Developers as Future Makers

Link to module

Evaluated December 2021

The module prompts Computer Science I students to consider how their algorithm might affect people with different socioeconomic backgrounds and people who experience life emergencies—those extenuating circumstances that might deviate from an algorithm designer’s expectations or assumptions. While the first half of the lesson is built around employer’s desires, the second half introduces those marginalized perspectives. Though the decision making considered here is at the individual and business level, the reflection questions are structured so students can consider the broader implications of these decisions. It fits naturally into a Computer Science I course giving students an early introduction to the essential nature of ethical reflection in the software development process. The lessons in this module can be completed in a single lab session.

It directly covers material in Software Development Fundamentals/Fundamental Programming Concepts, Software Development Fundamentals/Fundamental Data Structures.

The teaching materials are highly developed and made available in several forms, and the creator included links to their own write-ups about using the module, which include advice for implementation. The module also includes links to supplemental readings about algorithm bias so instructors and students alike can understand the social and ethical importance of the lessons.

Instructors need not have extensive interdisciplinary training to use the module, and while the module does not explicitly call for collaboration, it does not preclude collaboration. Connections with other scholars focused on social inequalities could assist with further development.  Instructors should prepare to introduce the lesson and to facilitate discussion after students create their algorithms.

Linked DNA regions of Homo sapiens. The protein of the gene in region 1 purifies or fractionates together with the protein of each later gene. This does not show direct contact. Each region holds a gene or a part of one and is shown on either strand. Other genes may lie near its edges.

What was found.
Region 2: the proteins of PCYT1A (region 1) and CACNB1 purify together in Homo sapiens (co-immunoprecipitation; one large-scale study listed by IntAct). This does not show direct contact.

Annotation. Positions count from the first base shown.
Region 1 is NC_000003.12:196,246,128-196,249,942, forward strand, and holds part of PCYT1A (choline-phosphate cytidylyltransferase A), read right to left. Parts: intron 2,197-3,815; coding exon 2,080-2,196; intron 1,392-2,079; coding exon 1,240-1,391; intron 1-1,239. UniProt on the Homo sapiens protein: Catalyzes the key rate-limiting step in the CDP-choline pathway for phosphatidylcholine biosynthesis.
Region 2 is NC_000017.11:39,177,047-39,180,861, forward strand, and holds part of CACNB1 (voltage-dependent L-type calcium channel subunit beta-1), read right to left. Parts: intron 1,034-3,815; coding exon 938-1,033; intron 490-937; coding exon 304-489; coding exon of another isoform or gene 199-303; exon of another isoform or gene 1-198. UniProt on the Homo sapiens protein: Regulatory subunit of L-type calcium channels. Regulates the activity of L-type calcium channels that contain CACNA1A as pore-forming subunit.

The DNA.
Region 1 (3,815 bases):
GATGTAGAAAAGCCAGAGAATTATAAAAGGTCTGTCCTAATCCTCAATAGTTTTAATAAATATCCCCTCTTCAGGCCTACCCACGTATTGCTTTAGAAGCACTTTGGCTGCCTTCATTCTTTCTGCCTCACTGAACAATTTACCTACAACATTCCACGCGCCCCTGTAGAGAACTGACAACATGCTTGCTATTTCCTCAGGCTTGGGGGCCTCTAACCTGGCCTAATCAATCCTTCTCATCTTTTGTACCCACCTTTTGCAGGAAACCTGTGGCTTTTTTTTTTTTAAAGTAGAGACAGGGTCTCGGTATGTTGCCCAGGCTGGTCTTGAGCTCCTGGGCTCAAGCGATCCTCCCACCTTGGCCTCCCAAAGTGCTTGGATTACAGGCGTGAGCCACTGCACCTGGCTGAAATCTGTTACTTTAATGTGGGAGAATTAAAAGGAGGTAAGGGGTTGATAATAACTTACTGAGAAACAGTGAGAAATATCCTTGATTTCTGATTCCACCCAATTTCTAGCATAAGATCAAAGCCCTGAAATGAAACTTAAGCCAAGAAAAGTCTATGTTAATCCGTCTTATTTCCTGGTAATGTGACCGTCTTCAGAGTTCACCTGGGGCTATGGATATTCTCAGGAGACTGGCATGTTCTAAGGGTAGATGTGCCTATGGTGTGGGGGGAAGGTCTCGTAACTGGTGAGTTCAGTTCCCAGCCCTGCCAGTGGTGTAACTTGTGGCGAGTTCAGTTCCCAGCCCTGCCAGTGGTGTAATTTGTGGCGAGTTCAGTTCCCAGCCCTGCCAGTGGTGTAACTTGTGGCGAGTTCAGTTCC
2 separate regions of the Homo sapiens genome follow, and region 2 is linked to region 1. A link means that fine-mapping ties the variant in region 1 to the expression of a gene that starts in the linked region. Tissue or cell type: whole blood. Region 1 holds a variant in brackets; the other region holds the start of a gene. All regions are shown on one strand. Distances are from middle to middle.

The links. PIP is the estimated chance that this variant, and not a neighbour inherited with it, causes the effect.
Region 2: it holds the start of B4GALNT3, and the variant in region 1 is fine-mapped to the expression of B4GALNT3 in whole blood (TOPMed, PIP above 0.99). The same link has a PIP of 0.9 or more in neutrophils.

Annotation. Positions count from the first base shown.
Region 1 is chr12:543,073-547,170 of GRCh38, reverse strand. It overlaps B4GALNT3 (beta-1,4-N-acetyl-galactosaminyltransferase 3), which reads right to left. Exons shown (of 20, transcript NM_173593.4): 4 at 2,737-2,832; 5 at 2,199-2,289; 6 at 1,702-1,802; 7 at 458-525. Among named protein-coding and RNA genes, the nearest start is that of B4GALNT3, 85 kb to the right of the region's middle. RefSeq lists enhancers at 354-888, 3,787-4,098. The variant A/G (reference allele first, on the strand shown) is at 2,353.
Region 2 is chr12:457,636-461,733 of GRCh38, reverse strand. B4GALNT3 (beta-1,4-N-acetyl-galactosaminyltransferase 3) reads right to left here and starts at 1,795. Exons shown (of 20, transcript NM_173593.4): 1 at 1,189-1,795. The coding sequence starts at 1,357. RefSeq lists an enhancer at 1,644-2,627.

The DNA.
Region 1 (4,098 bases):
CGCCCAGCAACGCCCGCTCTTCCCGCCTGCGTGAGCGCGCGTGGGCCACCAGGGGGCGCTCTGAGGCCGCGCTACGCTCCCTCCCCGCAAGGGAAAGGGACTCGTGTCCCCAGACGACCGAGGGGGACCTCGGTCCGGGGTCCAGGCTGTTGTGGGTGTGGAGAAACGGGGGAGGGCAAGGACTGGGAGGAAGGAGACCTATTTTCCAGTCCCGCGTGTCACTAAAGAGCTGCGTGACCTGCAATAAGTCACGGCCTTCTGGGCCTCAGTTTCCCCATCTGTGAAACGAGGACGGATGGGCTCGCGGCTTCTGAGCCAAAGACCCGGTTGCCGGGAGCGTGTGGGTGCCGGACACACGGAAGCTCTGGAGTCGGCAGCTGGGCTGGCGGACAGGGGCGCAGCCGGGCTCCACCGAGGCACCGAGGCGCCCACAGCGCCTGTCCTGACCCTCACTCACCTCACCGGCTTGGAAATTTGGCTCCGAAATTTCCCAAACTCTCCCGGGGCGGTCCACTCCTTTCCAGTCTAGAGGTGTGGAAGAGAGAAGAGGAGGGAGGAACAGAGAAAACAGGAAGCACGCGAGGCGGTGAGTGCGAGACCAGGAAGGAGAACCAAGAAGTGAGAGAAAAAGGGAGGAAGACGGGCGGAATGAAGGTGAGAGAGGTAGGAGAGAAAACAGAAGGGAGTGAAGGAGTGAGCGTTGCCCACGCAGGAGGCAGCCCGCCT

The module expects that students are proficient enough with python to use a template to build their algorithm. The module is divided into two steps: a first step in which students construct an algorithm and a second step in which students thinking about the possible shortcomings (including socioeconomic exclusion and bias) of their creation. Students with more experience studying social issues may anticipate issues that other students do not, but the lesson is dynamic enough that every student will learn something new about how their technical creations relate to social and ethical issues. For students who will be designing algorithms and/or working as computer programmers in industry, the lesson touches on something that nearly all of them will experience in their professional lives.

The instructor needs to develop their own assessment tools and learning objectives. Once the students create their algorithm, they are required to reflect upon their creation by responding to a series of open-ended questions. They could do this in a class discussion, in small group discussions, or in written homework. One strong feature of the module is that it does not require students to have extensive background in ethical and social theory, and it does not suggest that there are easy answers to the problems posed in the lessons. In fact, the creator of the module explains that they tell their students that the answers are not easy and that even the instructor does not necessarily know a “right” answer. 

The module activities give students experience and practice working through issues that they are likely to encounter in their professional lives. The lessons also introduce current industry concerns, such as fairness, inclusiveness, accountability, and Value Sensitive Design.


The evaluation of this module was led by Patrick Anderson and Jaye Nias as part of the Mozilla Foundation Responsible Computer Science Challenge. Emanuelle Burton, Judy Goldsmith, Colleen Greer, Darakhshan Mir, Evan Peck, and Marty J. Wolf also made contributions. These works are licensed under a Creative Commons Attribution-NonCommercial-ShareAlike 4.0 International License.